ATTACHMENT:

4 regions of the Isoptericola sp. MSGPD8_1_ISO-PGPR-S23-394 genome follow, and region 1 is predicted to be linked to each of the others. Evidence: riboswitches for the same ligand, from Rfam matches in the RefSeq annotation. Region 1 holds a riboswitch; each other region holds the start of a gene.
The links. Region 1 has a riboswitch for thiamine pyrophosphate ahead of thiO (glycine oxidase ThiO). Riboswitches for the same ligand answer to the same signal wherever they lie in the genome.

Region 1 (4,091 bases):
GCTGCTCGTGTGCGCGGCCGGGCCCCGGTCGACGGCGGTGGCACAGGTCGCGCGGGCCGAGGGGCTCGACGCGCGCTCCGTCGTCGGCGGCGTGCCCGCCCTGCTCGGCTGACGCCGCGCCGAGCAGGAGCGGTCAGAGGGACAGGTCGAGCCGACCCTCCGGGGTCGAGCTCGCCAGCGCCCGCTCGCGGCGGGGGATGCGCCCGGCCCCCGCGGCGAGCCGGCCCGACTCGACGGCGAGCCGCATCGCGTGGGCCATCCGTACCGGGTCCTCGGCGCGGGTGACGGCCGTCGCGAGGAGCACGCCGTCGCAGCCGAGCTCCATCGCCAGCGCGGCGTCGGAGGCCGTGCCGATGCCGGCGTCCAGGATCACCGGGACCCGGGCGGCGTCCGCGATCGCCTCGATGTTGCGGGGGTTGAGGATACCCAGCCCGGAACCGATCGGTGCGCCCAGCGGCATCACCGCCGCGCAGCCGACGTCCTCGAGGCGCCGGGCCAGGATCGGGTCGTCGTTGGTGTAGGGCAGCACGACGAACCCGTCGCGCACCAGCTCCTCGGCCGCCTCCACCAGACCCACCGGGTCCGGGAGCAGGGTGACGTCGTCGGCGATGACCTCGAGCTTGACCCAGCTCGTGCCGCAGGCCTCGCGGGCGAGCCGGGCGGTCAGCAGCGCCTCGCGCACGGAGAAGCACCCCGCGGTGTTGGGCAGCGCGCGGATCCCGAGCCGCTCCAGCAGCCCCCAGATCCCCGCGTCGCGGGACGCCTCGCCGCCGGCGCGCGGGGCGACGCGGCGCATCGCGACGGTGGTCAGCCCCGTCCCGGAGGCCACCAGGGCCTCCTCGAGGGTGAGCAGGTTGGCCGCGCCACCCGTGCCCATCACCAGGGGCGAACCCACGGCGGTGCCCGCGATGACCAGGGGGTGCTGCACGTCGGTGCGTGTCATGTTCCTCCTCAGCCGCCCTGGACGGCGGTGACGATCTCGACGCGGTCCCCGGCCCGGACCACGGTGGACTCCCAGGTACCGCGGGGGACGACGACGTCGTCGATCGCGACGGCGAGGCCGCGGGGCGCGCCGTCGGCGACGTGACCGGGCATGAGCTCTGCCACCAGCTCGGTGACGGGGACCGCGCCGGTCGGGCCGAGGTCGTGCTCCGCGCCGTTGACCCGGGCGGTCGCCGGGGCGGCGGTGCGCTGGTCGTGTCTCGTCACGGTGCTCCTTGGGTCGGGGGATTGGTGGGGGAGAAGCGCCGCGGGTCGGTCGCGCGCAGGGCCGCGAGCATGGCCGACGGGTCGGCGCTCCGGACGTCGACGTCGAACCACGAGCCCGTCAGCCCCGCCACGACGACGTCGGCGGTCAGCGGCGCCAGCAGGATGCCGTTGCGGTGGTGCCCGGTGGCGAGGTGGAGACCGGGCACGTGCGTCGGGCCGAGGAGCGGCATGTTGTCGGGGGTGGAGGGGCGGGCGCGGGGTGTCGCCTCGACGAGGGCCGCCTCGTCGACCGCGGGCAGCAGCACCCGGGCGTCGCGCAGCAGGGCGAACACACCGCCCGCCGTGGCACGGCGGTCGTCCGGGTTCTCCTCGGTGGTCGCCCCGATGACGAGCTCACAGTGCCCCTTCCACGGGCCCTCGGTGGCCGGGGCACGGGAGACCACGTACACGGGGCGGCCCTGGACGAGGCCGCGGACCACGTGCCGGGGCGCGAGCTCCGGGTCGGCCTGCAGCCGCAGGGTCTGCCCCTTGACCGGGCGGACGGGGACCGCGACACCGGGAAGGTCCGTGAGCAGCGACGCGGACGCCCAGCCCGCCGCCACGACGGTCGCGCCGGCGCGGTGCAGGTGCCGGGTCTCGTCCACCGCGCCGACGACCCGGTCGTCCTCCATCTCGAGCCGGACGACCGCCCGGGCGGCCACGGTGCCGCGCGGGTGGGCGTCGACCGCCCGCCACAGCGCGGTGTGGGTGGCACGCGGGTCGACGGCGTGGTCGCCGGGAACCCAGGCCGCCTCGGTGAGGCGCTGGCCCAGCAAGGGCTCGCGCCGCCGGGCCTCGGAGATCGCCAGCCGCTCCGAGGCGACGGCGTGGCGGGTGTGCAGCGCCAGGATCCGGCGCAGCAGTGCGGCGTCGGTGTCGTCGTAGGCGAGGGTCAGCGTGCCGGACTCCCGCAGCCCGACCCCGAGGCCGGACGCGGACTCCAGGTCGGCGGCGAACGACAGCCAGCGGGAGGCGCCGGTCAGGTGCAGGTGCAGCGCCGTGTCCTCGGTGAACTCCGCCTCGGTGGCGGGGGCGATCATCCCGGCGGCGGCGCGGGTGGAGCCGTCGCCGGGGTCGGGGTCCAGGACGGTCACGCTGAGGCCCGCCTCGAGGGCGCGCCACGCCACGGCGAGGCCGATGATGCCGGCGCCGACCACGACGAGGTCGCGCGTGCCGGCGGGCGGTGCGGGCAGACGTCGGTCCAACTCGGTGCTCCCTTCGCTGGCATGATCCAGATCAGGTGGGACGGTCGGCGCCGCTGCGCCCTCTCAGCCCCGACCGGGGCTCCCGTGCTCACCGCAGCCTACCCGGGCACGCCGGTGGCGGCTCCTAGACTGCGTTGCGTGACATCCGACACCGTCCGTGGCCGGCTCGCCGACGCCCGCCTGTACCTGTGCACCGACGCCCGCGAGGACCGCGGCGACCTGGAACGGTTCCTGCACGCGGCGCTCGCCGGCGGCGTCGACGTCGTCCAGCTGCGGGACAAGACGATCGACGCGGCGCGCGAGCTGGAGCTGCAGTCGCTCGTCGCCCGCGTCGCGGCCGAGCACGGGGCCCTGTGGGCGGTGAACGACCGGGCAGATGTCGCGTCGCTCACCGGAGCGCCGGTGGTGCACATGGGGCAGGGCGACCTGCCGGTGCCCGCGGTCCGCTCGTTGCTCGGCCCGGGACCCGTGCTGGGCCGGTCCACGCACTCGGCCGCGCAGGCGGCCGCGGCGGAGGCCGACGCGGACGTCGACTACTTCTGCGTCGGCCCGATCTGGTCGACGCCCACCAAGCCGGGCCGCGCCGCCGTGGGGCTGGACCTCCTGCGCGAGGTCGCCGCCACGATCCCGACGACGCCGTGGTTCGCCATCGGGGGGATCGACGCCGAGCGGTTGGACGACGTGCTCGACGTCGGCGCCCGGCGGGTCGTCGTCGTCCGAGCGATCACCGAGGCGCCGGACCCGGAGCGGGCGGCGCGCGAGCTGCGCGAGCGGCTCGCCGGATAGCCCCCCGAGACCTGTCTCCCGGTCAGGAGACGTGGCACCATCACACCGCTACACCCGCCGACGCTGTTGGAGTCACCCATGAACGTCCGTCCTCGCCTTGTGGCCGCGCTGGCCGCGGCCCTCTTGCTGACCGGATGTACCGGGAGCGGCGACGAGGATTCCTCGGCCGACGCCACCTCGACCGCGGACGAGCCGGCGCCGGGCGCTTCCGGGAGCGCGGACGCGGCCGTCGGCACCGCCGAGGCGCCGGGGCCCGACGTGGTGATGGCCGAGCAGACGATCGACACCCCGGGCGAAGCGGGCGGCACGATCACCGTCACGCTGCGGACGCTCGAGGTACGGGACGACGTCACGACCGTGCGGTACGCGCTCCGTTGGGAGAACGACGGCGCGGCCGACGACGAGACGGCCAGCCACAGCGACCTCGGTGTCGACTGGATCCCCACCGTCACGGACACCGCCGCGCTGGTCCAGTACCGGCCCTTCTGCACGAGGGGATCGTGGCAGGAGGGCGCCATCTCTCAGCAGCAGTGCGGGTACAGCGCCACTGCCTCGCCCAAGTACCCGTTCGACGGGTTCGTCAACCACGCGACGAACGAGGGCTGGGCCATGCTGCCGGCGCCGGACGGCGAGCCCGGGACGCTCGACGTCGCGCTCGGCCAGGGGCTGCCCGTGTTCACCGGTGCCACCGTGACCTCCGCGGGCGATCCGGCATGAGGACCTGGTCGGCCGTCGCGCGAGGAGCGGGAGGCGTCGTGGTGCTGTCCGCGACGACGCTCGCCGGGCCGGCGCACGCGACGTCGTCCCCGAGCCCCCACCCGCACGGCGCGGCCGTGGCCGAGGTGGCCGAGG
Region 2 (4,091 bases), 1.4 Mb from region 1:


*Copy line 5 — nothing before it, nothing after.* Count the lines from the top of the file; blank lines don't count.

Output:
Region 2 (4,091 bases), 1.4 Mb from region 1: